Killed during the Opium Wars

The Rason family go back in Eastbourne for generations. They are closely connected with St Mary’s Church as over the centuries many of them have been churchwardens. There is an interesting monument in the north aisle of the church to William Rason.   It reads: Sacred to the memory of William Hector Rason Lieut. R.N., aged…

A Grave with a French Connection

Every morning I pass a gravestone in St Mary’s Churchyard, Eastbourne and have often wondered about it.  The grave is at the apex of the triangle of land as you walk from the northside of the church towards the Lamb Inn. It is in the form of a ‘grave rail’ – a horizontal slab between…

The Hidden Frescoes of Alfriston

John Mason Neale (1818 – 1866) was the Warden of Sackville College, a large group of Almshouses in East Grinstead.  He was an avid writer of hymns and carols, his most famous work being the evergreen Christmas Carol ‘Good King Wenceslas’. John loved visiting churches and certainly visited St Andrews Church in Alfriston.  In 1843…

Good from Evil

Is it possible that good can come from evil? – well yes it is and there is proof in Alfriston! During the War the Nazis used naval mines to attack allied shipping in the channel.  The naval mine was probably a German invention as during the Schleswig Holsten War of 1848, Kiel harbour was protected…

The Duke who loved Skittles

Spencer Cavendish, the 8th Duke of Devonshire (1833-1908) was rather revered in Eastbourne for his financial support to improve the town. Outside of Sussex he was generally known as the ‘Marquess of Hartington’. Although a Liberal politician he opposed his party’s opposition to Home Rule for Ireland and afterwards became quite conservative. During a long…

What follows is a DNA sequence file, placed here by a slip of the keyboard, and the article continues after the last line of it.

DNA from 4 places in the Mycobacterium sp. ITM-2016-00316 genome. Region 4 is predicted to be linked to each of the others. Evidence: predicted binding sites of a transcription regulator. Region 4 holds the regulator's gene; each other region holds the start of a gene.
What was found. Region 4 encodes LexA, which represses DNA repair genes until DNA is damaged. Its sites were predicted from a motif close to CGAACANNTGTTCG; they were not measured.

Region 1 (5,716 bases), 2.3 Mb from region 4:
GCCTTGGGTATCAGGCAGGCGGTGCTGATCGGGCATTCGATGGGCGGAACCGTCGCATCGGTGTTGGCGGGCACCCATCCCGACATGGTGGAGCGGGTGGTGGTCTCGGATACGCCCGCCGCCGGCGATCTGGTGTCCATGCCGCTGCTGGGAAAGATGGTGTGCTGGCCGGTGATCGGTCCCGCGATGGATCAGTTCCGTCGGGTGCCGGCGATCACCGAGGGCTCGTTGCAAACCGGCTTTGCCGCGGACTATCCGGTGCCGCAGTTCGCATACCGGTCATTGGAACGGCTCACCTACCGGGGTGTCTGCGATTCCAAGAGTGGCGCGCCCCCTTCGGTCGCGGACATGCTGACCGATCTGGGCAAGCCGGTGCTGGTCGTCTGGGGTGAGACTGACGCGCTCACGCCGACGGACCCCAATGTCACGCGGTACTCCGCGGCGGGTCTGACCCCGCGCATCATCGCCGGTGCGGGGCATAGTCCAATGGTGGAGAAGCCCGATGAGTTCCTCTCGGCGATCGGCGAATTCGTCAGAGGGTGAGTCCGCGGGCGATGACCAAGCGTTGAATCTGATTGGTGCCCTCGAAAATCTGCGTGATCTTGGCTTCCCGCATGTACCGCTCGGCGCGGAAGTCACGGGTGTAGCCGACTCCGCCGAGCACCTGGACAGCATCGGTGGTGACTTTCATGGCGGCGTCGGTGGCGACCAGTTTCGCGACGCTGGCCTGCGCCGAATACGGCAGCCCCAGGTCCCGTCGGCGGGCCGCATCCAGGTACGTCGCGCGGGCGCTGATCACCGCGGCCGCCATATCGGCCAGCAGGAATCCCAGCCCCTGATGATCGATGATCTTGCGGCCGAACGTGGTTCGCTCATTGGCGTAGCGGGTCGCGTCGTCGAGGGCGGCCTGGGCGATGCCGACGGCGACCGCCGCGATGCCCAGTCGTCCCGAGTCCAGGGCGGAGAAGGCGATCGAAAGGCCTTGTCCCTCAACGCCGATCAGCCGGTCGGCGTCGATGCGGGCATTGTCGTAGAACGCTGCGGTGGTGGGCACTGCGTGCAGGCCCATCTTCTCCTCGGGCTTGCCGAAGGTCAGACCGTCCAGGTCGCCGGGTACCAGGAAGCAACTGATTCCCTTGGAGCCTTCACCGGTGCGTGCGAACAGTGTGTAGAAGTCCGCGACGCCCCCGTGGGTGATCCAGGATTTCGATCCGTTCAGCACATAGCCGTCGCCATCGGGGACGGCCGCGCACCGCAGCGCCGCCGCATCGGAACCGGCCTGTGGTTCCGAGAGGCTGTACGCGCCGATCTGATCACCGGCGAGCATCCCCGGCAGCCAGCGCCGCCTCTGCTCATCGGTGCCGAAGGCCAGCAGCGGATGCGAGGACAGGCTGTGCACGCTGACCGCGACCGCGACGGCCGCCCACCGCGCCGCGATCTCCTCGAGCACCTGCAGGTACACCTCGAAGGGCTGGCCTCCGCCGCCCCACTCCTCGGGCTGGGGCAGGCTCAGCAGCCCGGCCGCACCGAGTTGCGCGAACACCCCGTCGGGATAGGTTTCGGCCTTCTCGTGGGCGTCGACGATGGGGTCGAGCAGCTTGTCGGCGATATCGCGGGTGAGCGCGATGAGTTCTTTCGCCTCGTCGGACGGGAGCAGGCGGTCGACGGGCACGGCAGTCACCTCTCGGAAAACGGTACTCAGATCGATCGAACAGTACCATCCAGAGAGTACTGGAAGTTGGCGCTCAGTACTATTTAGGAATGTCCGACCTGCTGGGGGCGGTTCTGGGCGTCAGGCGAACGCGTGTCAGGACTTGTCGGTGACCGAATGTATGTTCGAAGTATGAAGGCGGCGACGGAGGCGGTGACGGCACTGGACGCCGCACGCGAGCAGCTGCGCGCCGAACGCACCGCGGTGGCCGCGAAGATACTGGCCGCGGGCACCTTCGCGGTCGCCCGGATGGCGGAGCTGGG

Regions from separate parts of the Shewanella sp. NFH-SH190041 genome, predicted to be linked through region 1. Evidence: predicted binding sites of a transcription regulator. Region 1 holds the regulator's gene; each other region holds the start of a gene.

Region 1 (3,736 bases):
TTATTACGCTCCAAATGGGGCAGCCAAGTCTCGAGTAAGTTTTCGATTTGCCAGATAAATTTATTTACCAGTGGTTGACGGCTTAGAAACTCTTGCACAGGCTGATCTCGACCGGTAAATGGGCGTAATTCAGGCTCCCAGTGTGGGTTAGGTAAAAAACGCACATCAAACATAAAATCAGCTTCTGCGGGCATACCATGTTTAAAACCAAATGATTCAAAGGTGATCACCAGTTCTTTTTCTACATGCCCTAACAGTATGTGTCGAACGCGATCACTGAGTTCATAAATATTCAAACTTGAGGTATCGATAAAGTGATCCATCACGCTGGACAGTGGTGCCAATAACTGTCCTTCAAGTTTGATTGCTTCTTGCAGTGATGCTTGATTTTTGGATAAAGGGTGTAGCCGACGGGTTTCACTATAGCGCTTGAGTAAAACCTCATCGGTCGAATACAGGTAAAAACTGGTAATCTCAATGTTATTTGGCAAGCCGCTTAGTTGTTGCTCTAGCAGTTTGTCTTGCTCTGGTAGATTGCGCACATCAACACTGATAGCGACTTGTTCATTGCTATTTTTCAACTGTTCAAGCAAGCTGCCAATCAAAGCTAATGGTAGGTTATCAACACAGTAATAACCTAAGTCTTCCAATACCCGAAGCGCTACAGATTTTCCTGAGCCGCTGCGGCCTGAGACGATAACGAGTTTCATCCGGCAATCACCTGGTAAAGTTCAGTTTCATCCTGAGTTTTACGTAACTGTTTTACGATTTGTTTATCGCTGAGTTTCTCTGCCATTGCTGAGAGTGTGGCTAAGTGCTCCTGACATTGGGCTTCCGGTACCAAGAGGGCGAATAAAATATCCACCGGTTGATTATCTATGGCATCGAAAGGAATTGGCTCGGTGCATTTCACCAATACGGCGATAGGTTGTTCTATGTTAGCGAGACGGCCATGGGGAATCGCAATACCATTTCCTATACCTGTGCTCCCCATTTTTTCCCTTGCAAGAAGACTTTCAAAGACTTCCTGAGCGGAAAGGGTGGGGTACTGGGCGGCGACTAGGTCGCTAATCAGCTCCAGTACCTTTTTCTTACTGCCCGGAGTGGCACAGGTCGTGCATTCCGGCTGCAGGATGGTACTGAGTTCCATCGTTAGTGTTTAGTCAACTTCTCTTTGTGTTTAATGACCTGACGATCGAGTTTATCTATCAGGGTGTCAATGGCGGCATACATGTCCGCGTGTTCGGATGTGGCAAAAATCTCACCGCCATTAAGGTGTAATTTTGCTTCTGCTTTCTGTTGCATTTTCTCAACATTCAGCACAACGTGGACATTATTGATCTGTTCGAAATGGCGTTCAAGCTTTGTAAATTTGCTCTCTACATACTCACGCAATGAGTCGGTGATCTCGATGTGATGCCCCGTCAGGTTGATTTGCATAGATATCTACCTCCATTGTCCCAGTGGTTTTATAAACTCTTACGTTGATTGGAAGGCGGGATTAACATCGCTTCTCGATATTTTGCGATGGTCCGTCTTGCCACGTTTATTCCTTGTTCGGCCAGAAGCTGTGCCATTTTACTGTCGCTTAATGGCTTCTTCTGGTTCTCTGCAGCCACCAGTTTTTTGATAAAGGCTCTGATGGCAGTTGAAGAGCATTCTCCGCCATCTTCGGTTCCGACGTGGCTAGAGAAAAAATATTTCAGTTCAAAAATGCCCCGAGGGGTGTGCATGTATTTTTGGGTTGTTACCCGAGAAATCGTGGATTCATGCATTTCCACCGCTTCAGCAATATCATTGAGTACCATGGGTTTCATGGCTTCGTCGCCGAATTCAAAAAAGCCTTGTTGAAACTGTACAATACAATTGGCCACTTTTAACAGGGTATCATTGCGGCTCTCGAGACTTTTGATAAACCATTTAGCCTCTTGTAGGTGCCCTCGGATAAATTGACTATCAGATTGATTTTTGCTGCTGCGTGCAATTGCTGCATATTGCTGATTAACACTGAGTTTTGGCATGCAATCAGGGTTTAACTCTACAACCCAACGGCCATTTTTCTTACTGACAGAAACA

Burial at a Cross-roads

I have just been reading about some of the Eastbourne Parish Registers and noted that several people who had committed suicide were buried at St Mary’s Parish Church.  An entry in 1624 records the burial in the churchyard of John Crunden ‘who drowned himself’ and another in 1650 relates to 21-year-old John Herriot who ‘hanged…

A War-Memorial Mystery!

The War Memorial in the East Sussex village of Bishopstone gives the names of nine men from the village who were killed in the First World War and four from the Second World War.  The memorial includes the name of Eleanor Standish-Barry, an interesting woman who also used the stage name of Nell St John…

A Colourful Sussex Lawyer

St Helen’s Church in Hangleton, to the north-west of Brighton, has a remarkable grave. It is covered in brightly coloured stones set into the grave-slab in the form of a mosaic cross. The grave is that of an Irishman, Edward Kenealy. He was a lawyer who was as colourful as his grave. Edward Vaughan Hyde…

A relic miles from home.

Eastbourne has a poor, lost and overlooked refugee.  Hidden behind a noticeboard in the churchyard of St Mary’s Church, Eastbourne is an unusual but brilliantly decorated ‘Cornish Cross’.   The cross was kidnapped from its home and brought to Sussex exactly 200 years ago. The culprit was Davies Giddy who lived at Tredrea, St Erth near…

A Wartime Romance

An unusual wedding occurred in Seaford 100 years ago.  Neither were local, but the bride was very well known; she was Gertrude Vanderbilt, the adopted daughter of an American millionaire. Gertrude was born in Bath, England on 13th April 1892. Her father was Benjamin Harry Langley but when her mother died shortly after her birth…

Sussex Survivors of the Fateful Charge

Last week I was taking a group of WI members on an historic tour of Lewes which includes the graveyard of St John-sub-Castro church near to where I used to live. Although I have walked through the churchyard many times before I spotted a grave that I had not previously seen which mentions the Charge…

The butcher who tried to kill a Lamb

The Mayor of Rye in 1743 was James Lamb.   As the Mayor of the ancient Cinque Port he was also responsible for law and order in the town and acted as the Chief Magistrate.    A particular problem for him was a local butcher, John Breads, who could regularly be found drinking at the Flushing Inn.  On one…